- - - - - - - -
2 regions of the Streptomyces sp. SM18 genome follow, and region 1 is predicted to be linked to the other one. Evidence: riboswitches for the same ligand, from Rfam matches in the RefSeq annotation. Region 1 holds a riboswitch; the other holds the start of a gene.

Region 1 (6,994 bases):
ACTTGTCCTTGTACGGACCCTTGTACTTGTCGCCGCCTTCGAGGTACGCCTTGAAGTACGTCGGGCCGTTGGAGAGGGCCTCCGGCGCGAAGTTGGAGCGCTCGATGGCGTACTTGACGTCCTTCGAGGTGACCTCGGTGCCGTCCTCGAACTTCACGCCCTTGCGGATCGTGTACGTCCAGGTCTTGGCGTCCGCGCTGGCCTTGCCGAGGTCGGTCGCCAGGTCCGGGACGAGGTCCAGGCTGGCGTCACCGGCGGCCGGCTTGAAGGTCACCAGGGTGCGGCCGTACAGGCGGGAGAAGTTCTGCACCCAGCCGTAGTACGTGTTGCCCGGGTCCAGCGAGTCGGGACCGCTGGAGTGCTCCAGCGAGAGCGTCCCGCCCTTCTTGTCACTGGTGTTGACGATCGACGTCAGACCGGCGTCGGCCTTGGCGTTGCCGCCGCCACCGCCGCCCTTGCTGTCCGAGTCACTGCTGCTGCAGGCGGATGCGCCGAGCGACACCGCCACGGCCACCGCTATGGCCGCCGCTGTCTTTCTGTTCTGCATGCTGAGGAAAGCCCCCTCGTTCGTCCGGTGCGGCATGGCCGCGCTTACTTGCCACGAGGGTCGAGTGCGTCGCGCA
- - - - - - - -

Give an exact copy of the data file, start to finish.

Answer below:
2 regions of the Streptomyces sp. SM18 genome follow, and region 1 is predicted to be linked to the other one. Evidence: riboswitches for the same ligand, from Rfam matches in the RefSeq annotation. Region 1 holds a riboswitch; the other holds the start of a gene.

Region 1 (6,994 bases):
ACTTGTCCTTGTACGGACCCTTGTACTTGTCGCCGCCTTCGAGGTACGCCTTGAAGTACGTCGGGCCGTTGGAGAGGGCCTCCGGCGCGAAGTTGGAGCGCTCGATGGCGTACTTGACGTCCTTCGAGGTGACCTCGGTGCCGTCCTCGAACTTCACGCCCTTGCGGATCGTGTACGTCCAGGTCTTGGCGTCCGCGCTGGCCTTGCCGAGGTCGGTCGCCAGGTCCGGGACGAGGTCCAGGCTGGCGTCACCGGCGGCCGGCTTGAAGGTCACCAGGGTGCGGCCGTACAGGCGGGAGAAGTTCTGCACCCAGCCGTAGTACGTGTTGCCCGGGTCCAGCGAGTCGGGACCGCTGGAGTGCTCCAGCGAGAGCGTCCCGCCCTTCTTGTCACTGGTGTTGACGATCGACGTCAGACCGGCGTCGGCCTTGGCGTTGCCGCCGCCACCGCCGCCCTTGCTGTCCGAGTCACTGCTGCTGCAGGCGGATGCGCCGAGCGACACCGCCACGGCCACCGCTATGGCCGCCGCTGTCTTTCTGTTCTGCATGCTGAGGAAAGCCCCCTCGTTCGTCCGGTGCGGCATGGCCGCGCTTACTTGCCACGAGGGTCGAGTGCGTCGCGCA